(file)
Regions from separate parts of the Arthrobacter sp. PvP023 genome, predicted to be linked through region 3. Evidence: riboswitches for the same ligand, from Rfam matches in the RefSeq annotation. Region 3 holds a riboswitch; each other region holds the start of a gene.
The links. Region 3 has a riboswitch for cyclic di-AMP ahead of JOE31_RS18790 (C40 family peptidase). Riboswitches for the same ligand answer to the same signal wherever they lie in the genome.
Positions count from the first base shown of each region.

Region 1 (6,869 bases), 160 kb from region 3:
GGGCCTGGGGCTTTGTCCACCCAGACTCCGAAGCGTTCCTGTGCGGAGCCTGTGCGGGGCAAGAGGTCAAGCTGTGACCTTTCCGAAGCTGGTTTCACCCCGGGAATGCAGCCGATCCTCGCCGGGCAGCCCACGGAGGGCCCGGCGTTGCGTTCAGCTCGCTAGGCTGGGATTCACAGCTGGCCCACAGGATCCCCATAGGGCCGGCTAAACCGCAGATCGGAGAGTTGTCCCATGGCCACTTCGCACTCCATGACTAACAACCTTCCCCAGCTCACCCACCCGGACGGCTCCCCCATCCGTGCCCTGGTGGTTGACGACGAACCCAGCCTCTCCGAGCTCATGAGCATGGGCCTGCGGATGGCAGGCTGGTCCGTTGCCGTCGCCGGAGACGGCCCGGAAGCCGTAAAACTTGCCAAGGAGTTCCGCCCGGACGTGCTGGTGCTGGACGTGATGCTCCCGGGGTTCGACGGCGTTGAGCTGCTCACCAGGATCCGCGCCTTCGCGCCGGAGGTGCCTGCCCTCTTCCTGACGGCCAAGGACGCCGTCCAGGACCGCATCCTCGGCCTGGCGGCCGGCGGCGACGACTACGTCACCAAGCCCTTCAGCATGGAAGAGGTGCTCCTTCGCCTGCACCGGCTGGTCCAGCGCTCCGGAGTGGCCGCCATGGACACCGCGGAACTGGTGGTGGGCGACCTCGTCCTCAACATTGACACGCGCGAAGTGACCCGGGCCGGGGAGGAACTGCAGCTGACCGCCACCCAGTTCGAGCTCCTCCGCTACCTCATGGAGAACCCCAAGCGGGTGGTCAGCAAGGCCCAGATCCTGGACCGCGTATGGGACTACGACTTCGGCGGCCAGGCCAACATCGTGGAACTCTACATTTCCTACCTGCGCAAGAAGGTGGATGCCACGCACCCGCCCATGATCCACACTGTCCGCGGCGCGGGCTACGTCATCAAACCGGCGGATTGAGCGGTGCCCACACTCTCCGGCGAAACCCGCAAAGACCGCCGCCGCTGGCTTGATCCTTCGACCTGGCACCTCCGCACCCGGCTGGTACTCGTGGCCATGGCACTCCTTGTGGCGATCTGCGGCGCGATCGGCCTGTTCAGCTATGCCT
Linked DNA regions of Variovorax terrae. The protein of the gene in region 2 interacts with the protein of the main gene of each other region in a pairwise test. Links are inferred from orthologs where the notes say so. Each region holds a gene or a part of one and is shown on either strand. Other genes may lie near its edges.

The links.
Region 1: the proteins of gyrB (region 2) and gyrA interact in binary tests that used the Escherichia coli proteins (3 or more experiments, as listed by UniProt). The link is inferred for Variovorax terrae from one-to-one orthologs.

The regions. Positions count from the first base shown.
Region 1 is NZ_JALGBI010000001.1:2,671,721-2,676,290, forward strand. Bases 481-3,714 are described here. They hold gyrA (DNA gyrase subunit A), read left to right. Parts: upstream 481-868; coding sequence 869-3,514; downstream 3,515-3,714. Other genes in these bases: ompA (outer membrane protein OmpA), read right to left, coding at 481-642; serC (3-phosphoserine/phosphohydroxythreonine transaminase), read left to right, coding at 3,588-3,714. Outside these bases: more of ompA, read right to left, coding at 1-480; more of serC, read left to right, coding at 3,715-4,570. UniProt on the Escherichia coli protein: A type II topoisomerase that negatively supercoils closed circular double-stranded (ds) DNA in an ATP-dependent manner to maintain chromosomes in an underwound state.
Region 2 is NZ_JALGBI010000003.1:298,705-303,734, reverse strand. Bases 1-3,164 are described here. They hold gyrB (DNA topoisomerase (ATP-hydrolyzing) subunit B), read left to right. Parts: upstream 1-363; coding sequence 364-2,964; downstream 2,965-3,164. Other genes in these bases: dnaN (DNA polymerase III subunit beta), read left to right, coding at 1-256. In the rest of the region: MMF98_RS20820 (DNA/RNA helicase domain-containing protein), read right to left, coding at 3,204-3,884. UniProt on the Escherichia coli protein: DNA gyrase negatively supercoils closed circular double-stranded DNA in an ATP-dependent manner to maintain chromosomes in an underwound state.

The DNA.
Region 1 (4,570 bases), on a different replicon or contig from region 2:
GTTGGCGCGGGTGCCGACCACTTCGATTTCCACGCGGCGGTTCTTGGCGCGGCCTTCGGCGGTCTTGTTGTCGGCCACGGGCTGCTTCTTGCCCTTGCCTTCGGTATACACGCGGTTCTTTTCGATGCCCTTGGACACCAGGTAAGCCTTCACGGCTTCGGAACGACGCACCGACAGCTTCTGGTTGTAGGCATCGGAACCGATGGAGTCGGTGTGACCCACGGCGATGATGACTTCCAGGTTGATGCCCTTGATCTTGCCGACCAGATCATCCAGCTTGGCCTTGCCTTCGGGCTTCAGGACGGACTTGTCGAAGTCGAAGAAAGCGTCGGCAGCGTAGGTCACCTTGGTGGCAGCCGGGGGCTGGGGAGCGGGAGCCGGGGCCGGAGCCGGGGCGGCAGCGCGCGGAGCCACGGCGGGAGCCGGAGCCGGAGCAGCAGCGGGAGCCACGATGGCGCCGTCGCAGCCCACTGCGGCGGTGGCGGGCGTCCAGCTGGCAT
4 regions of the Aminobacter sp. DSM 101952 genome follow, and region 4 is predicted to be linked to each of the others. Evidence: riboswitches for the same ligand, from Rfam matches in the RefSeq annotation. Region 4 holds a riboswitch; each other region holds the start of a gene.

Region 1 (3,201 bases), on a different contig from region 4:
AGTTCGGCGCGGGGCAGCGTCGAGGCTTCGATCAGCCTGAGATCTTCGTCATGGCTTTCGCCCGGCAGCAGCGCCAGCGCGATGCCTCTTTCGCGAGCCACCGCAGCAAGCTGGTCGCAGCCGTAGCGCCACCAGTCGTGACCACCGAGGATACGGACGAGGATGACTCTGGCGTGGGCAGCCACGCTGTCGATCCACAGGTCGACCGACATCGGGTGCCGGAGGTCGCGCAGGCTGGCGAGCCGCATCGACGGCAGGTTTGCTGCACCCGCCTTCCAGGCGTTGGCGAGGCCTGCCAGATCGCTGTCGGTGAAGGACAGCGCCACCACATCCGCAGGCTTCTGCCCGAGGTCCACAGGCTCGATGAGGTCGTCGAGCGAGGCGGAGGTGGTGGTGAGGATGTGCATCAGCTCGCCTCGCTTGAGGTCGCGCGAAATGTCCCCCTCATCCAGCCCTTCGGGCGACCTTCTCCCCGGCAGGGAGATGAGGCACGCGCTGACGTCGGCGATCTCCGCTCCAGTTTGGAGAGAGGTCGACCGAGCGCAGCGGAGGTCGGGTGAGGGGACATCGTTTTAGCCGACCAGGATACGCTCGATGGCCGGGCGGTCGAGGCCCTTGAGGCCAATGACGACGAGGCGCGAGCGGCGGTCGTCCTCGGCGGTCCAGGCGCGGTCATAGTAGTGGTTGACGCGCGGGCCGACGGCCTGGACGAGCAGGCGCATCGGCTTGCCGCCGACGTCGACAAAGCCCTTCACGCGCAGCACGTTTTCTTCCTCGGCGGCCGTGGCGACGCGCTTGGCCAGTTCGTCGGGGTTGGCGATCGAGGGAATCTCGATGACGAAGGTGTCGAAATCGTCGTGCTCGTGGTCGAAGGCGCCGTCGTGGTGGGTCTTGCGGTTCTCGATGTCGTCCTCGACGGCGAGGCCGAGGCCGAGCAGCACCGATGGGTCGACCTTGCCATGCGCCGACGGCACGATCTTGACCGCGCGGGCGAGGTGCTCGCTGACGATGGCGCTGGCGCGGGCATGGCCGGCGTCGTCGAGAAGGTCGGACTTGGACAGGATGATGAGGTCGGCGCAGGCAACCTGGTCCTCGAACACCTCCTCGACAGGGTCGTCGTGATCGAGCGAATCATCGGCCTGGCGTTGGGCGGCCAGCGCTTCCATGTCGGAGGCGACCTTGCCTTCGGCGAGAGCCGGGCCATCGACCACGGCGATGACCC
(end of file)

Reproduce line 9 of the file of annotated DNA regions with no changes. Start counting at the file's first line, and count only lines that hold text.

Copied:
The regions. Positions count from the first base shown.